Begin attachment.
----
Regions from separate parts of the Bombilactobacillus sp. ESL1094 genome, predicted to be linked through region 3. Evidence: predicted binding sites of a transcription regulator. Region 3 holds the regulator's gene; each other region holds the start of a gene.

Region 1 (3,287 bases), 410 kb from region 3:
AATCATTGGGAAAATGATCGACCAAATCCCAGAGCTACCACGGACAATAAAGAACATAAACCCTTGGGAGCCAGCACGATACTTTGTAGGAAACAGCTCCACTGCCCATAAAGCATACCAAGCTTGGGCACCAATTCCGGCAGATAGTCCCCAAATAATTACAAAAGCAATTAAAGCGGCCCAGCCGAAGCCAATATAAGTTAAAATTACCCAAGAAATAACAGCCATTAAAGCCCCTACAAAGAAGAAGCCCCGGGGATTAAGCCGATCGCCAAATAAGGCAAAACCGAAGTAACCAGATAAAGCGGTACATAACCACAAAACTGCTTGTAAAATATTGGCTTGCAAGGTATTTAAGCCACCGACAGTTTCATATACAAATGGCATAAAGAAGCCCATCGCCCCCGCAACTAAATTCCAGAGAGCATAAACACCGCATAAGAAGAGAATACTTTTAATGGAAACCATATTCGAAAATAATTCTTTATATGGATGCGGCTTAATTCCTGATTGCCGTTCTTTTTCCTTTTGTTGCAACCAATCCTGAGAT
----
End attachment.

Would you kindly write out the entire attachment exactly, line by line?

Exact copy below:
Regions from separate parts of the Bombilactobacillus sp. ESL1094 genome, predicted to be linked through region 3. Evidence: predicted binding sites of a transcription regulator. Region 3 holds the regulator's gene; each other region holds the start of a gene.

Region 1 (3,287 bases), 410 kb from region 3:
AATCATTGGGAAAATGATCGACCAAATCCCAGAGCTACCACGGACAATAAAGAACATAAACCCTTGGGAGCCAGCACGATACTTTGTAGGAAACAGCTCCACTGCCCATAAAGCATACCAAGCTTGGGCACCAATTCCGGCAGATAGTCCCCAAATAATTACAAAAGCAATTAAAGCGGCCCAGCCGAAGCCAATATAAGTTAAAATTACCCAAGAAATAACAGCCATTAAAGCCCCTACAAAGAAGAAGCCCCGGGGATTAAGCCGATCGCCAAATAAGGCAAAACCGAAGTAACCAGATAAAGCGGTACATAACCACAAAACTGCTTGTAAAATATTGGCTTGCAAGGTATTTAAGCCACCGACAGTTTCATATACAAATGGCATAAAGAAGCCCATCGCCCCCGCAACTAAATTCCAGAGAGCATAAACACCGCATAAGAAGAGAATACTTTTAATGGAAACCATATTCGAAAATAATTCTTTATATGGATGCGGCTTAATTCCTGATTGCCGTTCTTTTTCCTTTTGTTGCAACCAATCCTGAGAT